Lily King’s Book Recommendations

Welcome to the lifespan, The books section of ELLE.com, in which the authors share their most memorable readings. Whether you’re looking for a book to console you, move you deeply, or make you laugh, consider a recommendation from the writers of our series who, like you (since you’re here), love books. Maybe one of their favorite tracks will become one of yours as well.

Five-time novelist Lily King recently published her first short story collection, Five Tuesdays in winter (Grove), next Euphoria (2014), inspired by the life of Margaret Mead, who won the Kirkus Award, was a finalist for the National Book Critics Award and was shortlisted by the BBC for a limited series, and Writers and lovers (2020). For the latter, the Massachusetts-raised Maine author tapped familiar territory for protagonist Casey Peabody, a writer in his late thirties who has yet to be published in mourning for the death of his mother, living in a 6×10 potting shed, and support herself as a waitress. The book is adapted for the cinema by Toni Collette, who will also direct and produce.

The NYT-best-seller King spoke of the financially precarious road from holding jobs at a bookstore, restaurant and teaching to publishing his first novel at age 36. Other events that affect me: a Macdowell scholarship, a Whiting award, to interview Judy Blume, who inspired her to start writing at the age of eight.

She lived in Spain (as a high school English teacher in Valencia, she knew so little Spanish that she didn’t even know it know “Hola” was spelled with an “h”), France (as an au pair) and Italy; handwritten with mechanical pencils in lined spiral notebooks Staples To office her late stepfather did, luxury her shoulder twice during sex, has two dogs named Theo and Albus (Dumbledore), and could see each other as a singer-songwriter or anthropologist. Fan of: languages, ampersand, Chip bag, to eat eggs before writing in the morning. Not a fan of: Golf. Take his recs.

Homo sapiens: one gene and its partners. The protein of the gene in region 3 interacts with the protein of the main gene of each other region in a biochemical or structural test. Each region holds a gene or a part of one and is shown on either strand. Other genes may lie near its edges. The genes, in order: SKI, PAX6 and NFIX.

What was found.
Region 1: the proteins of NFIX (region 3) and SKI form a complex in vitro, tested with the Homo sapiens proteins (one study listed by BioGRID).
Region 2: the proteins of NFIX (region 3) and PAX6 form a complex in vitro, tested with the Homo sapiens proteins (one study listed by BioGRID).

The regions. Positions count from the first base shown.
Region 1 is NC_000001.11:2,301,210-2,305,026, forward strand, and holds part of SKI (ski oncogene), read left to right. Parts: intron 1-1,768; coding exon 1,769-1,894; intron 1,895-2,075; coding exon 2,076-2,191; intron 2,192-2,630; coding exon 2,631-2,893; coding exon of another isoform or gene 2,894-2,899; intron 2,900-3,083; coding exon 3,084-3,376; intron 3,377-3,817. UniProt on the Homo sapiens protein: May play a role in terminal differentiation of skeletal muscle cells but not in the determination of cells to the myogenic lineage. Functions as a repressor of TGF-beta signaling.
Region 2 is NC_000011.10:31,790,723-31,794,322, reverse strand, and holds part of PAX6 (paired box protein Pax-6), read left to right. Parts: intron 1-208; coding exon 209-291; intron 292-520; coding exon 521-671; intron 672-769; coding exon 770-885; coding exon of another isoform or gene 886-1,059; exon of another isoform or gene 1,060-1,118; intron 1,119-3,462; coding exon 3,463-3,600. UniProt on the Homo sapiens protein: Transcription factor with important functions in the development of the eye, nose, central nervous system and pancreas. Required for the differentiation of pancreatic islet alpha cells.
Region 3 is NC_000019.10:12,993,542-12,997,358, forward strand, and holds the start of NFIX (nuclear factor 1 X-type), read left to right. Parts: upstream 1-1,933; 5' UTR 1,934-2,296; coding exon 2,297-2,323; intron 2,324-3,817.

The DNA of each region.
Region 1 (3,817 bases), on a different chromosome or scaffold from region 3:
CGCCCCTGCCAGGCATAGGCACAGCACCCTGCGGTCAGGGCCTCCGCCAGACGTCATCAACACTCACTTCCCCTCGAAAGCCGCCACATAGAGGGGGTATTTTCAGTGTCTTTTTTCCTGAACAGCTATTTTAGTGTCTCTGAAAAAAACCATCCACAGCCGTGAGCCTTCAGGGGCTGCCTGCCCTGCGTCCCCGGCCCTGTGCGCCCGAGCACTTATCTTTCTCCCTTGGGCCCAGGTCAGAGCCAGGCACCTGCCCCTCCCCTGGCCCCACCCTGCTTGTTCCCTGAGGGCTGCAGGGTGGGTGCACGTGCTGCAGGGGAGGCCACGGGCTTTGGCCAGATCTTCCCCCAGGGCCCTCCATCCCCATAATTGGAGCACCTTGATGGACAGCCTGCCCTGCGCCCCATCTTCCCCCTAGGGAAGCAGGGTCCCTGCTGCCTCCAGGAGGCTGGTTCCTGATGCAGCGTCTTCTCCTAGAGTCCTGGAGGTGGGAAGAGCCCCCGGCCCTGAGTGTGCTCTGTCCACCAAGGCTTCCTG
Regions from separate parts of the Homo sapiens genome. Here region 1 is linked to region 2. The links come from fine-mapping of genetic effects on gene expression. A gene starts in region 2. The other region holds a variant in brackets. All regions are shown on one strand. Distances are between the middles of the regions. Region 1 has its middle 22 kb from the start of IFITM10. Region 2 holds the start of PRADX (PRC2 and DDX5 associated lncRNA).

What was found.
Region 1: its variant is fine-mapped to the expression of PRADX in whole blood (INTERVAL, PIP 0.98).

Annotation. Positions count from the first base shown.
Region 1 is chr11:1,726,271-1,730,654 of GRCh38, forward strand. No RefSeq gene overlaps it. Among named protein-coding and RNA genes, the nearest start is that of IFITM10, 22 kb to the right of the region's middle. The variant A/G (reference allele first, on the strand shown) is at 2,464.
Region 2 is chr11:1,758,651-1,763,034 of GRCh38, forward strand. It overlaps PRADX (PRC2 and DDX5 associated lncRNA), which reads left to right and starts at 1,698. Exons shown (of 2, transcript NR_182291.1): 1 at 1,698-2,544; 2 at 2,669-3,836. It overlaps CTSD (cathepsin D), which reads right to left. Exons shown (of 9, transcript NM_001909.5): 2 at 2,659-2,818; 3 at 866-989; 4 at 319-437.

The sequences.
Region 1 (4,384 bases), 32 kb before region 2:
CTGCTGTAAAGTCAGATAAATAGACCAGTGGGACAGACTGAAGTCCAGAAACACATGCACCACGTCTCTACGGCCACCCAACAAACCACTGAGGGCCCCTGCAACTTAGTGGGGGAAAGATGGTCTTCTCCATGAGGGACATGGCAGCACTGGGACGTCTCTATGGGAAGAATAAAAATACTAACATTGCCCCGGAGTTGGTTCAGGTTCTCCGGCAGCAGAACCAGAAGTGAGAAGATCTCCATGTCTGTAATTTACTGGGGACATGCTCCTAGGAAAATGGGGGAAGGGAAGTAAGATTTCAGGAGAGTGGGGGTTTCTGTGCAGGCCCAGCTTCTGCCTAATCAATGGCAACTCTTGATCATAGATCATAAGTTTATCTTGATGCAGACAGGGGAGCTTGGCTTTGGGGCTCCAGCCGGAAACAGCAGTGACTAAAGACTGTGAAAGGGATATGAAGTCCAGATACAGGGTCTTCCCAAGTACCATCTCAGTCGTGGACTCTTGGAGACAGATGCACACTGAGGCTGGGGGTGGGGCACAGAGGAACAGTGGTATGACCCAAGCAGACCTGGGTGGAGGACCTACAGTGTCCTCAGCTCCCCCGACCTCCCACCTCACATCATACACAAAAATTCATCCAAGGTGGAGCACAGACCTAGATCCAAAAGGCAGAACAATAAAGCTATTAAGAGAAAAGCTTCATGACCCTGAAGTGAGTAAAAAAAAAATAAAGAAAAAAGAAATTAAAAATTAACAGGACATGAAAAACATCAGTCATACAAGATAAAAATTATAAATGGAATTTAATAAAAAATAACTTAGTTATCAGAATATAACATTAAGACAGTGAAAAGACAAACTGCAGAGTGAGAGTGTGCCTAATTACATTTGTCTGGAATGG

The book that:

… made me cry uncontrollably:

Man fell by Michel Thomas. I was traveling in China and cried openly in public for a long time when I finished this book.

… I recommend again and again:

So much, but maybe above all The evening of the holidays and The transit of Venus by Shirley Hazzard because not many people have read it yet. She writes about place, love and sorrow with beauty and wisdom.

… shaped my view of the world:

Cammie McGovern Hard landings. It is both a deeply moving memoir on the education of her autistic son Ethan, as well as an impeccably well-documented history of the treatment of people with disabilities in this country.

… Is currently sitting on my bedside table:

Ah Guillaume! by Elizabeth Strout. I love her so much and I don’t want it to end. Strout is brilliant.

… I would pass on to my children:

I pass all the books I love to my children, who are now young adults. I think they are very grateful for Gilead by Marilynne Robinson and A visit to the Goon squad by Jennifer Egan.

… I would give a gift to a new graduate:

Beloved by Toni Morrison. It doesn’t get any better than that.

… made me laugh out loud:

All Dan Zevin‘s books — I keep my husband awake if I read them in bed.

… I would like to turn into a Netflix show:

Landslide by Susan Conley. It is the story of a mother and her teenagers in a fishing village in Maine after her husband had a very serious accident on his offshore trawler. Lively, moving, poignant, Kate Winslet would be perfect in the role of Jillian.

… I first bought:

All Judy Blume novel in the 70s as soon as they were published. I was obsessed.

… I bought for the last time:

The right to sex by Amia Srinivasan. I sent it to my daughter, but now I want a copy too.

… has the best title:

Alice Munro’s Friend of my youth. I would like to call every book Friend of my youth.

… has the best opening line:

Sylvia Plath The bell: “It was a weird, sultry summer, the summer they electrocuted the Rosenbergs, and I didn’t know what I was doing in New York.” I remember reading this in ninth grade and didn’t yet know who the Rosenbergs were, but I felt the power of this event, the way it riveted the book at one particular moment, to a particular desperation.

… I consider literary comfort food:

I capture the castle by Dodie Smith, Pride and Prejudice by Jane Austen, and Brother of the most famous Jack by Barbara Trapido. For me, literary comfort is really good writing with a lot of humor and a beautiful love story.

… I was only able to discover in Print:

A library, in Portland, Maine: Delicate edible birds by Lauren Groff, because Owner Emily Russo is so passionate about this book that she has a tattoo of it on her arm.

… which contains the recipe for a favorite dish:

Jill’s fillet and roasted tomatoes minus Ann Hood’s fillet Kitchen wires.

Bonus question: if I could live in any library or bookstore in the world it would be:

A few months ago I hosted a virtual event through my Italian editor at a bookstore in Tropea, Italy called Libreria il Pensiero Meridiano. I’ve only seen pictures of it online but it’s perfect and I would love to live right above it and visit a lot.

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